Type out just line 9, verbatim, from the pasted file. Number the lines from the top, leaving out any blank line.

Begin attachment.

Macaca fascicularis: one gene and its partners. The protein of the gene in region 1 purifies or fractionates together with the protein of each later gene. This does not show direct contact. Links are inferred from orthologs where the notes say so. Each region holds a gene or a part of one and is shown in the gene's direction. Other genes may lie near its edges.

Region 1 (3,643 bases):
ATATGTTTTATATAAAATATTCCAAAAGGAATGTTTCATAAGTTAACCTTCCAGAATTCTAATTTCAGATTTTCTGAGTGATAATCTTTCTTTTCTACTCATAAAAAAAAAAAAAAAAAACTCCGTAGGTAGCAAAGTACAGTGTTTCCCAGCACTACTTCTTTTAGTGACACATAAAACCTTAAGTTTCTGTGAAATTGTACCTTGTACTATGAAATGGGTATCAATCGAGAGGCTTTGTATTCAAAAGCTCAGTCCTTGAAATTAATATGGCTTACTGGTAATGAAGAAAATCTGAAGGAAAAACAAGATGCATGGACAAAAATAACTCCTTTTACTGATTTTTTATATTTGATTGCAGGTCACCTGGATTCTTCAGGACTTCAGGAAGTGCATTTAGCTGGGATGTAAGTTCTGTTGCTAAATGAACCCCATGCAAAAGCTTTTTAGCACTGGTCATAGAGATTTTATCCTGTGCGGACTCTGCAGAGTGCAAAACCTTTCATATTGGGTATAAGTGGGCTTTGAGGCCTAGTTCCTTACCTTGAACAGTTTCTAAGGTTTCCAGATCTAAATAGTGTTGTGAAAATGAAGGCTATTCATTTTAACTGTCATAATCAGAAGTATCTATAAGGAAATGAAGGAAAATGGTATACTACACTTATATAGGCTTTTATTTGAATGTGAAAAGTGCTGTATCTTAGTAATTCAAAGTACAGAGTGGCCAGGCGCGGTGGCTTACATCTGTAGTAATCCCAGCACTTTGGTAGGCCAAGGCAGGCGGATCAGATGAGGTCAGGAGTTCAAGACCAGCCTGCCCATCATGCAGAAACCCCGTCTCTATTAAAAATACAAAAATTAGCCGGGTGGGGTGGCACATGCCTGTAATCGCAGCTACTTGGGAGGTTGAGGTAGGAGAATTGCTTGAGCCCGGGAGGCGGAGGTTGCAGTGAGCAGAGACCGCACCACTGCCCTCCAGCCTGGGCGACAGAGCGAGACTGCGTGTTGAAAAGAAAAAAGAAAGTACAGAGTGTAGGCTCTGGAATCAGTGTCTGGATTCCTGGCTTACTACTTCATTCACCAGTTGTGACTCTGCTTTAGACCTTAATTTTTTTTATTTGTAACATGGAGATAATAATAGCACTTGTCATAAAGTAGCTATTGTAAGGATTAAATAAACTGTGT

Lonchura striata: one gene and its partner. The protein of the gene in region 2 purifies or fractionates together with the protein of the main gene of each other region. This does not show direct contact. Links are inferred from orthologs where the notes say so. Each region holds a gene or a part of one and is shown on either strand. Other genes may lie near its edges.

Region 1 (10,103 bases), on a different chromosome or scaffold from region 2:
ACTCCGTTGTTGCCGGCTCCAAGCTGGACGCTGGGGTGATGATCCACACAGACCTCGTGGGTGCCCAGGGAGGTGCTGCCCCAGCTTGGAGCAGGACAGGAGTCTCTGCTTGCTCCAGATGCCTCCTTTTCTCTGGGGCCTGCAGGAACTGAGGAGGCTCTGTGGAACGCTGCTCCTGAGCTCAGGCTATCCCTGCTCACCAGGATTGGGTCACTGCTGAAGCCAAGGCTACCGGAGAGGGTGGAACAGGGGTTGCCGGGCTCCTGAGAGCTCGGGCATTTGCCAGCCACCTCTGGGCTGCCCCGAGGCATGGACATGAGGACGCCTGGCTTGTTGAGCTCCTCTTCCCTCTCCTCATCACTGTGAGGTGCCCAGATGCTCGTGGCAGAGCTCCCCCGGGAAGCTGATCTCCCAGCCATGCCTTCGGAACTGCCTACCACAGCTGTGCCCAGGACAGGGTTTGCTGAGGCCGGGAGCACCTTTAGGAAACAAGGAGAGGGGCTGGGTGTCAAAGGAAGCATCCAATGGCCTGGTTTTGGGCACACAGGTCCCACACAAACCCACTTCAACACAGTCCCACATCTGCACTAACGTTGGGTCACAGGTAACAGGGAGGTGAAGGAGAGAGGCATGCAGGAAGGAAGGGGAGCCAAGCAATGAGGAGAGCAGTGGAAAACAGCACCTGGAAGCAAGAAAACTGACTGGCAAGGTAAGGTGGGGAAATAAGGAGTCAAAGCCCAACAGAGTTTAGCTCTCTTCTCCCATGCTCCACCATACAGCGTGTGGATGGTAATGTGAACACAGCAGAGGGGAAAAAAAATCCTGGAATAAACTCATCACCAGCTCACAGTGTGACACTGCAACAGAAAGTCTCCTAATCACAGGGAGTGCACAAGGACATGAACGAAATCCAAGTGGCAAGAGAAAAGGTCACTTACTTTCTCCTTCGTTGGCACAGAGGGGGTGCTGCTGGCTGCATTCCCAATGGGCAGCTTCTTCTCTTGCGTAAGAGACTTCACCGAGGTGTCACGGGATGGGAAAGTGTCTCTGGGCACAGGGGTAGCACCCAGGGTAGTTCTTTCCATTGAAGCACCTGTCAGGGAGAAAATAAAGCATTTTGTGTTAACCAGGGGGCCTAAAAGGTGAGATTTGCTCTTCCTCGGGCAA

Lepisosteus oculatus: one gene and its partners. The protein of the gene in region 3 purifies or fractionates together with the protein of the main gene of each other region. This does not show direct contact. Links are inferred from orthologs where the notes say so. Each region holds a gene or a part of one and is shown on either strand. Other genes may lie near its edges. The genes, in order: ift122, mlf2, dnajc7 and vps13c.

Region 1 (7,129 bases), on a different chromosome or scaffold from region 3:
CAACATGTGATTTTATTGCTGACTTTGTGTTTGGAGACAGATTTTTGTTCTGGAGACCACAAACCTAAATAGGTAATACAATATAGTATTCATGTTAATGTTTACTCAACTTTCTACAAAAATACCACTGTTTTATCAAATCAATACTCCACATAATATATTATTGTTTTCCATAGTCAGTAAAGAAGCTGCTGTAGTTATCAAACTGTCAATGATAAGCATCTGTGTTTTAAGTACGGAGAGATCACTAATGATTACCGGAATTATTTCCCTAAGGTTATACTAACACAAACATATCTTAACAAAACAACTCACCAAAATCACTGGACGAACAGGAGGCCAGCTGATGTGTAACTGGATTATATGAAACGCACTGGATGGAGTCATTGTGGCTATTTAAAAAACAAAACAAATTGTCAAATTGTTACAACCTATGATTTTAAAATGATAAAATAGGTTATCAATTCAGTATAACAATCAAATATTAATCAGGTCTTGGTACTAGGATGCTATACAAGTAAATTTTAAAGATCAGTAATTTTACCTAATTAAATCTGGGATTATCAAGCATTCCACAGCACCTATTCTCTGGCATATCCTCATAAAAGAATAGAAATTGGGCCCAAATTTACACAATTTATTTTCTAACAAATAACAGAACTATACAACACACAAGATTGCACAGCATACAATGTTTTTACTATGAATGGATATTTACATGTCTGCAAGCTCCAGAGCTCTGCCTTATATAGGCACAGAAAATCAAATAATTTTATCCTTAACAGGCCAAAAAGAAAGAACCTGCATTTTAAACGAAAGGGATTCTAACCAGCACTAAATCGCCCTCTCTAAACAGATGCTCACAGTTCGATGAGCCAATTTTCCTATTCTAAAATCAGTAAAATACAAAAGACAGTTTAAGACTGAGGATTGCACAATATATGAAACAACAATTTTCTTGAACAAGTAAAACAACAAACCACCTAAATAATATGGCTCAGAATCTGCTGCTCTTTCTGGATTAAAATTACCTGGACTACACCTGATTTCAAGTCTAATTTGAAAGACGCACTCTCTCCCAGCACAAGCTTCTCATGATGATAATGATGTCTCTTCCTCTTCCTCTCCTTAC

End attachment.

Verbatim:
CAACATGTGATTTTATTGCTGACTTTGTGTTTGGAGACAGATTTTTGTTCTGGAGACCACAAACCTAAATAGGTAATACAATATAGTATTCATGTTAATGTTTACTCAACTTTCTACAAAAATACCACTGTTTTATCAAATCAATACTCCACATAATATATTATTGTTTTCCATAGTCAGTAAAGAAGCTGCTGTAGTTATCAAACTGTCAATGATAAGCATCTGTGTTTTAAGTACGGAGAGATCACTAATGATTACCGGAATTATTTCCCTAAGGTTATACTAACACAAACATATCTTAACAAAACAACTCACCAAAATCACTGGACGAACAGGAGGCCAGCTGATGTGTAACTGGATTATATGAAACGCACTGGATGGAGTCATTGTGGCTATTTAAAAAACAAAACAAATTGTCAAATTGTTACAACCTATGATTTTAAAATGATAAAATAGGTTATCAATTCAGTATAACAATCAAATATTAATCAGGTCTTGGTACTAGGATGCTATACAAGTAAATTTTAAAGATCAGTAATTTTACCTAATTAAATCTGGGATTATCAAGCATTCCACAGCACCTATTCTCTGGCATATCCTCATAAAAGAATAGAAATTGGGCCCAAATTTACACAATTTATTTTCTAACAAATAACAGAACTATACAACACACAAGATTGCACAGCATACAATGTTTTTACTATGAATGGATATTTACATGTCTGCAAGCTCCAGAGCTCTGCCTTATATAGGCACAGAAAATCAAATAATTTTATCCTTAACAGGCCAAAAAGAAAGAACCTGCATTTTAAACGAAAGGGATTCTAACCAGCACTAAATCGCCCTCTCTAAACAGATGCTCACAGTTCGATGAGCCAATTTTCCTATTCTAAAATCAGTAAAATACAAAAGACAGTTTAAGACTGAGGATTGCACAATATATGAAACAACAATTTTCTTGAACAAGTAAAACAACAAACCACCTAAATAATATGGCTCAGAATCTGCTGCTCTTTCTGGATTAAAATTACCTGGACTACACCTGATTTCAAGTCTAATTTGAAAGACGCACTCTCTCCCAGCACAAGCTTCTCATGATGATAATGATGTCTCTTCCTCTTCCTCTCCTTAC